Articles | Volume 17, issue 14
Research article
31 Jul 2017
Research article |  | 31 Jul 2017

Cloud albedo changes in response to anthropogenic sulfate and non-sulfate aerosol forcings in CMIP5 models

Lena Frey, Frida A.-M. Bender, and Gunilla Svensson

Abstract. The effects of different aerosol types on cloud albedo are analysed using the linear relation between total albedo and cloud fraction found on a monthly mean scale in regions of subtropical marine stratocumulus clouds and the influence of simulated aerosol variations on this relation. Model experiments from the Coupled Model Intercomparison Project phase 5 (CMIP5) are used to separately study the responses to increases in sulfate, non-sulfate and all anthropogenic aerosols. A cloud brightening on the month-to-month scale due to variability in the background aerosol is found to dominate even in the cases where anthropogenic aerosols are added. The aerosol composition is of importance for this cloud brightening, that is thereby region dependent. There is indication that absorbing aerosols to some extent counteract the cloud brightening but scene darkening with increasing aerosol burden is generally not supported, even in regions where absorbing aerosols dominate. Month-to-month cloud albedo variability also confirms the importance of liquid water content for cloud albedo. Regional, monthly mean cloud albedo is found to increase with the addition of anthropogenic aerosols and more so with sulfate than non-sulfate. Changes in cloud albedo between experiments are related to changes in cloud water content as well as droplet size distribution changes, so that models with large increases in liquid water path and/or cloud droplet number show large cloud albedo increases with increasing aerosol. However, no clear relation between model sensitivities to aerosol variations on the month-to-month scale and changes in cloud albedo due to changed aerosol burden is found.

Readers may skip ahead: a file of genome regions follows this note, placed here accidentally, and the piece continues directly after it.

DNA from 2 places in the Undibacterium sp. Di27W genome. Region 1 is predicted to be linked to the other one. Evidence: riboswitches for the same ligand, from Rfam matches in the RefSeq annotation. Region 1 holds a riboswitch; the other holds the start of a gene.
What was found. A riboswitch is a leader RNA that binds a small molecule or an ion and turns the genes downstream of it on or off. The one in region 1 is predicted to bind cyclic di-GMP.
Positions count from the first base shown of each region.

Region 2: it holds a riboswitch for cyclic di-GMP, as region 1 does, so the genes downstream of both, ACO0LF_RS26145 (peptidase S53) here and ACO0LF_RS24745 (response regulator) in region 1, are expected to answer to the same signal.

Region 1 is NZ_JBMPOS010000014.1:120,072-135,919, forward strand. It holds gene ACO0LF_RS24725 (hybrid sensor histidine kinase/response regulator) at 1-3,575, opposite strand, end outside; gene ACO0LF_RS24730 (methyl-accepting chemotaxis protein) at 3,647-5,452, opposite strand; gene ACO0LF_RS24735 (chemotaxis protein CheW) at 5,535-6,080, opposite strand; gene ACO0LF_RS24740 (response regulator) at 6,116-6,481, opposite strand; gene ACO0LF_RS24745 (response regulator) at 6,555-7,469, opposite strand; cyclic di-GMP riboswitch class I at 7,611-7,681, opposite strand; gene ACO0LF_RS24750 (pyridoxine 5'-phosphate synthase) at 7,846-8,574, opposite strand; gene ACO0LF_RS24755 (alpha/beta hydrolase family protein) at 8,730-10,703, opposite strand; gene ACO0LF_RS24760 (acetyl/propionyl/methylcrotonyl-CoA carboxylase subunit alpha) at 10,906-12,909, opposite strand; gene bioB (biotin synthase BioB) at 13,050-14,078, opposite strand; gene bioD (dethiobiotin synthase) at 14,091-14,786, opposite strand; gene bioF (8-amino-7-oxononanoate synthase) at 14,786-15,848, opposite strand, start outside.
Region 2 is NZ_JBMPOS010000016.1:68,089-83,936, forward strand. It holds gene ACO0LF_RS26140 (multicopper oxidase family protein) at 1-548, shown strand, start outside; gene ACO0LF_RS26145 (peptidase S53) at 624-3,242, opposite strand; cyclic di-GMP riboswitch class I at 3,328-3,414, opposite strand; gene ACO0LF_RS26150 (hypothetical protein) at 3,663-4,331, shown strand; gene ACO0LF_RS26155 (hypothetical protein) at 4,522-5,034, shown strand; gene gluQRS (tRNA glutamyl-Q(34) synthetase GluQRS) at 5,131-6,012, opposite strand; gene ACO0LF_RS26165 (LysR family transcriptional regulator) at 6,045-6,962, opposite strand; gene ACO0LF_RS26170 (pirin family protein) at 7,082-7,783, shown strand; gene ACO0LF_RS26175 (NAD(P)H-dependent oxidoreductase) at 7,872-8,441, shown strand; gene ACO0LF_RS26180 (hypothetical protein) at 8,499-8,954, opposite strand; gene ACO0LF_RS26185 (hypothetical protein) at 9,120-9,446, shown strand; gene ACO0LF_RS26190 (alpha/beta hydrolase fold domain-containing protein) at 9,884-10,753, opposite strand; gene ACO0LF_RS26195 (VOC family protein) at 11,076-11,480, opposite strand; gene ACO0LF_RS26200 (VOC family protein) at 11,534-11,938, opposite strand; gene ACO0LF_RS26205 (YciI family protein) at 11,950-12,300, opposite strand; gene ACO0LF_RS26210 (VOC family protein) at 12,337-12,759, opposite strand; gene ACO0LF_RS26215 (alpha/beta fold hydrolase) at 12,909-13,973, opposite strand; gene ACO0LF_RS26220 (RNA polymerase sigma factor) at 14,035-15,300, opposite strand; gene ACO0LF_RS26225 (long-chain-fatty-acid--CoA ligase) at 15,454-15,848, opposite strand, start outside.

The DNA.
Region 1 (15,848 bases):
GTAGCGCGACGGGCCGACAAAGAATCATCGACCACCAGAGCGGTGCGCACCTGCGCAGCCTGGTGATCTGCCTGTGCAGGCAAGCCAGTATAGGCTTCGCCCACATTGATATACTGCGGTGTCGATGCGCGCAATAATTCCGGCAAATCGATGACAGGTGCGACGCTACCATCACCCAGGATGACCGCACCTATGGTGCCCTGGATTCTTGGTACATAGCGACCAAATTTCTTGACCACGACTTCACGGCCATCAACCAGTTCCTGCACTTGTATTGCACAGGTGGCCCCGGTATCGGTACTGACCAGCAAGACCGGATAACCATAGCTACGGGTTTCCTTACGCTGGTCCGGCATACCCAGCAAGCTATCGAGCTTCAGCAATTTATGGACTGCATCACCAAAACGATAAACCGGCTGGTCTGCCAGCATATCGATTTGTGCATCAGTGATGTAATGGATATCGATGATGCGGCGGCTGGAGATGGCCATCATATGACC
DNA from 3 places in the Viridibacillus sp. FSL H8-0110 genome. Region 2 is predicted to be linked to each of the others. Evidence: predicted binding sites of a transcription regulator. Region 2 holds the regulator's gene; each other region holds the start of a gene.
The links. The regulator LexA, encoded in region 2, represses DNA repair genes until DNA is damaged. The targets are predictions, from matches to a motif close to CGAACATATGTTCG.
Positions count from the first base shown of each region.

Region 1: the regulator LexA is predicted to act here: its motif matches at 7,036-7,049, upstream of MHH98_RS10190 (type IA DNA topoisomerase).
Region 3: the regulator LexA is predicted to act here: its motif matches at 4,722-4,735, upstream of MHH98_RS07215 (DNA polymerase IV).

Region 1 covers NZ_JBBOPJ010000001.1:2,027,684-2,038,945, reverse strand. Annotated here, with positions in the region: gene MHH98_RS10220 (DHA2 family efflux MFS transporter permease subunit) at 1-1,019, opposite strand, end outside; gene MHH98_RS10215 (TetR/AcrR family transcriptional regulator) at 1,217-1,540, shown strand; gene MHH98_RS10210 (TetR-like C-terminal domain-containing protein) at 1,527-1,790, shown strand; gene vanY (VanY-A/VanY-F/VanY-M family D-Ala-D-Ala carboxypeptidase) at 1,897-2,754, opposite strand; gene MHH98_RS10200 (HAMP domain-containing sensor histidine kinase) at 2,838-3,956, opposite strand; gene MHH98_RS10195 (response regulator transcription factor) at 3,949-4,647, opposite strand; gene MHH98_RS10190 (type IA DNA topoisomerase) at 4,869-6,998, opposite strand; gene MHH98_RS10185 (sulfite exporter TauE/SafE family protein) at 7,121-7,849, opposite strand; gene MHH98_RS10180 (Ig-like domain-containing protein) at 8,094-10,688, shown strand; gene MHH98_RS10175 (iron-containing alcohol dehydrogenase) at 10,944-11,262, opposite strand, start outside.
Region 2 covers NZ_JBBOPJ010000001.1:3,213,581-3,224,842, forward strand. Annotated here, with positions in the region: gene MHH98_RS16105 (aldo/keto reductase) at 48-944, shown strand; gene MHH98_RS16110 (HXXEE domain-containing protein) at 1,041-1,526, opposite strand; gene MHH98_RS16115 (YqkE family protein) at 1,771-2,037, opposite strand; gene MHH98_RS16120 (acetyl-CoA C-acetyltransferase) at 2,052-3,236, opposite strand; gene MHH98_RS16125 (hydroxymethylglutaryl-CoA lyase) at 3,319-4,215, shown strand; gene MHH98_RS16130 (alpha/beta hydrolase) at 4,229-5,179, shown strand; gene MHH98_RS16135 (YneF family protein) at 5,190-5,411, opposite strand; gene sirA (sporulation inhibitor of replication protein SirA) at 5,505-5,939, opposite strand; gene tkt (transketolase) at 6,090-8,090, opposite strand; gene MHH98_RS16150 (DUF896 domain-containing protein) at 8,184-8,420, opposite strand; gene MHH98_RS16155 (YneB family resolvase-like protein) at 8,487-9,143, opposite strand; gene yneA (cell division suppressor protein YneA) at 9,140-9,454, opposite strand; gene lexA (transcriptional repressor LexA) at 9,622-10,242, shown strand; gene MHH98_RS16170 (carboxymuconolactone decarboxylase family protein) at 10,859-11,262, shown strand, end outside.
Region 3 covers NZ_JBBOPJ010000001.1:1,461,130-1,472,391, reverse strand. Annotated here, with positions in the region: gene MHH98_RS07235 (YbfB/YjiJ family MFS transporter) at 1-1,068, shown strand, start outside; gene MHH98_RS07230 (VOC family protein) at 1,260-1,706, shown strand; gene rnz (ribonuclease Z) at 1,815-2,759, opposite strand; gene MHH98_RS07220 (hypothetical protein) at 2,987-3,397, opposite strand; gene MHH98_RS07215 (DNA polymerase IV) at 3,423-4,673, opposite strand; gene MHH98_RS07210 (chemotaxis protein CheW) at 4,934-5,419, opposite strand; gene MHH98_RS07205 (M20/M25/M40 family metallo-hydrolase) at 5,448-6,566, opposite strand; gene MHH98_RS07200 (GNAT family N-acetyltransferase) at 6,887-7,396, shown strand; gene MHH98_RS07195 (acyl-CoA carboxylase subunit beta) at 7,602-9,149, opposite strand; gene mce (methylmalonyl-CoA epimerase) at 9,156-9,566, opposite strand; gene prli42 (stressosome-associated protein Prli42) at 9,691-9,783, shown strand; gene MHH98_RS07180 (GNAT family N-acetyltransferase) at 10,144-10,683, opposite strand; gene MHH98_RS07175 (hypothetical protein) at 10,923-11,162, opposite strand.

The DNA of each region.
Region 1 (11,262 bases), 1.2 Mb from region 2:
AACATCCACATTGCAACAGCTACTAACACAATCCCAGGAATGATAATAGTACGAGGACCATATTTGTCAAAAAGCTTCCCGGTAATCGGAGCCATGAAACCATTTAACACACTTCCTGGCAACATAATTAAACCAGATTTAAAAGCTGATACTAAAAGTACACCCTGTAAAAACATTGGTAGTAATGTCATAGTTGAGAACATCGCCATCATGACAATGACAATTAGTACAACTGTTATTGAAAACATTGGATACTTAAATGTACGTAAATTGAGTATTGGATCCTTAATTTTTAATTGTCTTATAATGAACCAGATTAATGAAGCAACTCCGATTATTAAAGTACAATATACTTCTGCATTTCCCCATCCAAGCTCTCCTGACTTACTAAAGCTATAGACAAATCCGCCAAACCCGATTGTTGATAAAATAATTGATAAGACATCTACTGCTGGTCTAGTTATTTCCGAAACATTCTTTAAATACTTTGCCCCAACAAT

Short summary
In this study, the cloud albedo effect in climate models is investigated, separating the influence of anthropogenic sulfate and non-sulfate aerosols. Cloud albedo changes induced by added anthropogenic aerosols are found to be determined by changes in the cloud water content rather than model sensitivity to monthly aerosol variations. The results also indicate that the background aerosol is the main driver for a cloud brightening effect on the month-to-month scale.
Final-revised paper